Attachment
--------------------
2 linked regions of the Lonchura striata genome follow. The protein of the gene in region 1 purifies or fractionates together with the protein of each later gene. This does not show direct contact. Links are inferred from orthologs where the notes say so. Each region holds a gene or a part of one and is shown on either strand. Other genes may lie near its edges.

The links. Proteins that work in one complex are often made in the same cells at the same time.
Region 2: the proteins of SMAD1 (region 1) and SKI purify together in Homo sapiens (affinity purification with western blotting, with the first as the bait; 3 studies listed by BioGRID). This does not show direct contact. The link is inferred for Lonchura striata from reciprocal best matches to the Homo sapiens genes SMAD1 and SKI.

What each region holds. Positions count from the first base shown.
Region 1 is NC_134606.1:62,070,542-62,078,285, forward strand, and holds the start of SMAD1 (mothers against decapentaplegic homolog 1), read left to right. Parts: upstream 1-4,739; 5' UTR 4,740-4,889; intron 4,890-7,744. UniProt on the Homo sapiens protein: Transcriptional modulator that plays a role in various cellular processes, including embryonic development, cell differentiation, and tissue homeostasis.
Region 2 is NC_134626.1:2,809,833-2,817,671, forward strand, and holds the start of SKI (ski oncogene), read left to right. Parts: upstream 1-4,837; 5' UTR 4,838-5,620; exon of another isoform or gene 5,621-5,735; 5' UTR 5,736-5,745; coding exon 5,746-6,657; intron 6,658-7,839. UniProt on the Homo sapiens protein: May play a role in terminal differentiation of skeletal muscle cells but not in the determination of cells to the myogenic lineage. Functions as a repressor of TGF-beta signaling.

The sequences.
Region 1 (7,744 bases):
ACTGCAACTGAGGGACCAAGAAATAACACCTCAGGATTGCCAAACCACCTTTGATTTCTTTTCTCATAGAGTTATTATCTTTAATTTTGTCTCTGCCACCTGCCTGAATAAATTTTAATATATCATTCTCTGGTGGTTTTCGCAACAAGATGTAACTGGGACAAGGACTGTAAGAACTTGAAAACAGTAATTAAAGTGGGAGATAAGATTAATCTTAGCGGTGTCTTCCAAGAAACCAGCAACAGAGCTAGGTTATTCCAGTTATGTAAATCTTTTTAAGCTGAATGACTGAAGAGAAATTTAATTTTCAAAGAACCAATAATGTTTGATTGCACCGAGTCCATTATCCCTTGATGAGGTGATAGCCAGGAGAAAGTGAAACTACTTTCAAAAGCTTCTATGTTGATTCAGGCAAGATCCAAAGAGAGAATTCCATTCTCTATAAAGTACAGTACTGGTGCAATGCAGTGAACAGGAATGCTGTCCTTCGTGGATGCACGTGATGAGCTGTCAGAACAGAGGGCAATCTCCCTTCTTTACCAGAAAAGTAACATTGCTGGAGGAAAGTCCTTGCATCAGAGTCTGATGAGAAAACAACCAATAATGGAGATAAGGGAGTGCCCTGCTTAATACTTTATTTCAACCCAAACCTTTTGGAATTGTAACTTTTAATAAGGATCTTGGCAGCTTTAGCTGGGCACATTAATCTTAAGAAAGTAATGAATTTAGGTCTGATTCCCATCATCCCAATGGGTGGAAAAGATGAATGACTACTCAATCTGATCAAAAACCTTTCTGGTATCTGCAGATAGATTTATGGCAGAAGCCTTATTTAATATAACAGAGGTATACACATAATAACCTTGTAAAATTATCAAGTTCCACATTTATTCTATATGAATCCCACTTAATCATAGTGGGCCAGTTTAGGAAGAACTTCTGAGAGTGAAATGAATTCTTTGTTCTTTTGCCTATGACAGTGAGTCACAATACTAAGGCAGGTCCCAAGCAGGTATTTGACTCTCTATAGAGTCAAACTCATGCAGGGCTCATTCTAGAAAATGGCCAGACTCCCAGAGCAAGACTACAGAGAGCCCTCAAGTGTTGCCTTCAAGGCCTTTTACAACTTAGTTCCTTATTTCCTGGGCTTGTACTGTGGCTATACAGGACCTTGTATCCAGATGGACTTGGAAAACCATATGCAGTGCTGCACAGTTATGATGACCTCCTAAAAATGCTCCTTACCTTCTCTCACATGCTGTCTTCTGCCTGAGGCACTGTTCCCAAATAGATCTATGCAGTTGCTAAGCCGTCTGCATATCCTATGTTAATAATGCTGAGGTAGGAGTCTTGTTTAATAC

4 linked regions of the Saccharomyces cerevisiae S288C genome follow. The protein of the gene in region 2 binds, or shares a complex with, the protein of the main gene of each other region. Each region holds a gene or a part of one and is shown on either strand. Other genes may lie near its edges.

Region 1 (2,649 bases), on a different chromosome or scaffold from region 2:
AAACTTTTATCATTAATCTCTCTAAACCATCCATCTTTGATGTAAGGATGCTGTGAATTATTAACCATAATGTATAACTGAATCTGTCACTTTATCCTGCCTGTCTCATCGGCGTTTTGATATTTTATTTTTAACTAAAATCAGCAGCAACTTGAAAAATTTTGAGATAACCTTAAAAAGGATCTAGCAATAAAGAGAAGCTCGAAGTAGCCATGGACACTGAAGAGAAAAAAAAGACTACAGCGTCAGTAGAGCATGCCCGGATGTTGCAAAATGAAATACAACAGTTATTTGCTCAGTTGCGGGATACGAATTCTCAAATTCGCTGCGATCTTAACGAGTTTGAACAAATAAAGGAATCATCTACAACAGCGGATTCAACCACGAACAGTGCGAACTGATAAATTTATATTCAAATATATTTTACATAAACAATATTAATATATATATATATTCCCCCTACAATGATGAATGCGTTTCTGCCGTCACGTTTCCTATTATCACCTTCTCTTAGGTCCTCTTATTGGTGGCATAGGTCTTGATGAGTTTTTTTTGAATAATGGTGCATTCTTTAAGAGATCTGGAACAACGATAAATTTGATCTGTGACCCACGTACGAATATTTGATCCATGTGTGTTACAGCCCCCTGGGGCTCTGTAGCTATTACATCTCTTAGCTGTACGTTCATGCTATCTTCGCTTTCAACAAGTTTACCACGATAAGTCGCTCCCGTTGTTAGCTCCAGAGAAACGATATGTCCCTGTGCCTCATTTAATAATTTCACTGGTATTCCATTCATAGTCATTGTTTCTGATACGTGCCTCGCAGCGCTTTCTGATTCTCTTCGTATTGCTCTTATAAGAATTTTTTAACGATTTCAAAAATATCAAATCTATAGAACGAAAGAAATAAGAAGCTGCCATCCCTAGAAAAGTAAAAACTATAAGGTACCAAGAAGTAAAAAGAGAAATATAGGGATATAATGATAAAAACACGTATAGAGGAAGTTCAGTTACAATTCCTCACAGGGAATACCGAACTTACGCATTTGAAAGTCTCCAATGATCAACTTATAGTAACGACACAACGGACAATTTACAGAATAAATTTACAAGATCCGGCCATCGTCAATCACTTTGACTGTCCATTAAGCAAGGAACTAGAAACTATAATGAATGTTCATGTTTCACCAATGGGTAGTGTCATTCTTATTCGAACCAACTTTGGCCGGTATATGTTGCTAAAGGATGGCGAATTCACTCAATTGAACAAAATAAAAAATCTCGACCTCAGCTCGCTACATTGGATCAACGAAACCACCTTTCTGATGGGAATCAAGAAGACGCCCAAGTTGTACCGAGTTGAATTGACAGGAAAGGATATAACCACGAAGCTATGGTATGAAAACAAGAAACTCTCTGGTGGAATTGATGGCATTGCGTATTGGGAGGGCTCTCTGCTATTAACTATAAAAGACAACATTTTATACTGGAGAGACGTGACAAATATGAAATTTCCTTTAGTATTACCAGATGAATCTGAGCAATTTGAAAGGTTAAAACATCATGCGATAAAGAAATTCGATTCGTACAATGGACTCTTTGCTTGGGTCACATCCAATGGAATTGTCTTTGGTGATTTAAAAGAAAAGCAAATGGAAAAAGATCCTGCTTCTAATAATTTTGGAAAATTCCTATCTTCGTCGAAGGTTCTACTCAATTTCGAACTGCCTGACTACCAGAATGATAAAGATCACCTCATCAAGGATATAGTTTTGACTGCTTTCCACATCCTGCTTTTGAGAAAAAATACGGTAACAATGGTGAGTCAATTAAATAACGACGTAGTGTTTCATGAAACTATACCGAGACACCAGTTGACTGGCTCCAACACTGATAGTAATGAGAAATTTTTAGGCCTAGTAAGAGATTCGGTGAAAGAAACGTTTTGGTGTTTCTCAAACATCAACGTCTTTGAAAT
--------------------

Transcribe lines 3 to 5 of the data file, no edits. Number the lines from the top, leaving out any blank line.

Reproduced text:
Region 2: the proteins of SMAD1 (region 1) and SKI purify together in Homo sapiens (affinity purification with western blotting, with the first as the bait; 3 studies listed by BioGRID). This does not show direct contact. The link is inferred for Lonchura striata from reciprocal best matches to the Homo sapiens genes SMAD1 and SKI.

What each region holds. Positions count from the first base shown.
Region 1 is NC_134606.1:62,070,542-62,078,285, forward strand, and holds the start of SMAD1 (mothers against decapentaplegic homolog 1), read left to right. Parts: upstream 1-4,739; 5' UTR 4,740-4,889; intron 4,890-7,744. UniProt on the Homo sapiens protein: Transcriptional modulator that plays a role in various cellular processes, including embryonic development, cell differentiation, and tissue homeostasis.